Improving personalized prediction of cancer prognoses with clonal evolution models
AbstractCancer occurs via an accumulation of somatic genomic alterations in a process of clonal evolution. There has been intensive study of potential causal mutations driving cancer development and progression. However, much recent evidence suggests that tumor evolution is normally driven by a variety of mechanisms of somatic hypermutability, known as mutator phenotypes, which act in different combinations or degrees in different cancers. Here we explore the question of how and to which degree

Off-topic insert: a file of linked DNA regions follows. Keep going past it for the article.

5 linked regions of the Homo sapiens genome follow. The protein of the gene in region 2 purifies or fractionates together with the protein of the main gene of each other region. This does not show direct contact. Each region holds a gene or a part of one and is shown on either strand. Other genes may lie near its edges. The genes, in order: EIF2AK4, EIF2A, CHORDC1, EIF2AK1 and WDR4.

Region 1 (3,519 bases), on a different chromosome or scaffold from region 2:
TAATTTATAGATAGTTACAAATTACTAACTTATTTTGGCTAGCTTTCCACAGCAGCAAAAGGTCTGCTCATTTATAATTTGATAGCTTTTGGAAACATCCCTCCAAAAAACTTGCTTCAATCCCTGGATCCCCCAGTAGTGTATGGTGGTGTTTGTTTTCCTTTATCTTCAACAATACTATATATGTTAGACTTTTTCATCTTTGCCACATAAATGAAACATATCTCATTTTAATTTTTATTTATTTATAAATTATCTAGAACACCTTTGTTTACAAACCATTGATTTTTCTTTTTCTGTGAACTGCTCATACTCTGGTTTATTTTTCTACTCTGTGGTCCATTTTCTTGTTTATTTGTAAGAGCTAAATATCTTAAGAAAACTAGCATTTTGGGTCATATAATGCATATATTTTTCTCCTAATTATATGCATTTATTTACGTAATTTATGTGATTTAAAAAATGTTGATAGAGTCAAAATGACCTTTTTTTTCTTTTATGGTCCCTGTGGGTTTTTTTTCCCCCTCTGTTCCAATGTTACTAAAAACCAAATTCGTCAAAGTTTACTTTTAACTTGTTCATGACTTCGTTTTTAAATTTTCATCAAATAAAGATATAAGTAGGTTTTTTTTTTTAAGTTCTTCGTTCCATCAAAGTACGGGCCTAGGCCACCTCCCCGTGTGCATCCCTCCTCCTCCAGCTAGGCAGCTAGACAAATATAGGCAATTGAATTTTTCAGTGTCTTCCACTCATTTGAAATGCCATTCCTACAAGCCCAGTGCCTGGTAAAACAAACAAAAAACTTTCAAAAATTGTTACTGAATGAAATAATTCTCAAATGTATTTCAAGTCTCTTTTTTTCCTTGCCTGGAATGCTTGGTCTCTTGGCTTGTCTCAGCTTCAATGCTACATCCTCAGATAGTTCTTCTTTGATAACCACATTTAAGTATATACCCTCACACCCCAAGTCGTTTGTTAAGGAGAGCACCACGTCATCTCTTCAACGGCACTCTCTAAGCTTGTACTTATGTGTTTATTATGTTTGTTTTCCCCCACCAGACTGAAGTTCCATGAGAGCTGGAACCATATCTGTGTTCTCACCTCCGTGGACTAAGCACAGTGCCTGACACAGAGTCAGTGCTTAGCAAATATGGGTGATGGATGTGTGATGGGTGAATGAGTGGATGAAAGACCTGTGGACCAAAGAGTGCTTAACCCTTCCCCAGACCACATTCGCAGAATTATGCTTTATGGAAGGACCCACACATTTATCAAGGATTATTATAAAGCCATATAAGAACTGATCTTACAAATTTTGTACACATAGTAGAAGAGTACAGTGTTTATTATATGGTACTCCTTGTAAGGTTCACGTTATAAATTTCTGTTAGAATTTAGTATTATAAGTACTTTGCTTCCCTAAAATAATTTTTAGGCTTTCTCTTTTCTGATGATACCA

... different mutator phenotypes act in a cancer predict its future progression. We develop a computational paradigm using evolutionary tree inference (tumor phylogeny) algorithms to derive features quantifying single-tumor mutational preferences, followed by a machine learning frame-work to identify key features predictive of progression. We build phylogenies tracing the evolution of subclones of cells in tumor tissues using a variety of somatic genomic alterations, including single nucleotide variations, copy number alterations, and structural variations. We demonstrate that mutation preference features derived from the phylogenies are predictive of clinical outcomes of cancer progression – overall survival and disease-free survival – based on the analyses on breast invasive carcinoma, lung adenocarcinoma, and lung squamous cell carcinoma. We further show that mutational phenotypes have predictive power even after accounting for traditional clinical and driver-centric predictors of progression. These results confirm the power of mutational phenotypes as an independent class of predictive biomarkers and suggest a strategy for enhancing the predictive power of conventional clinical or driver-centric genomic features.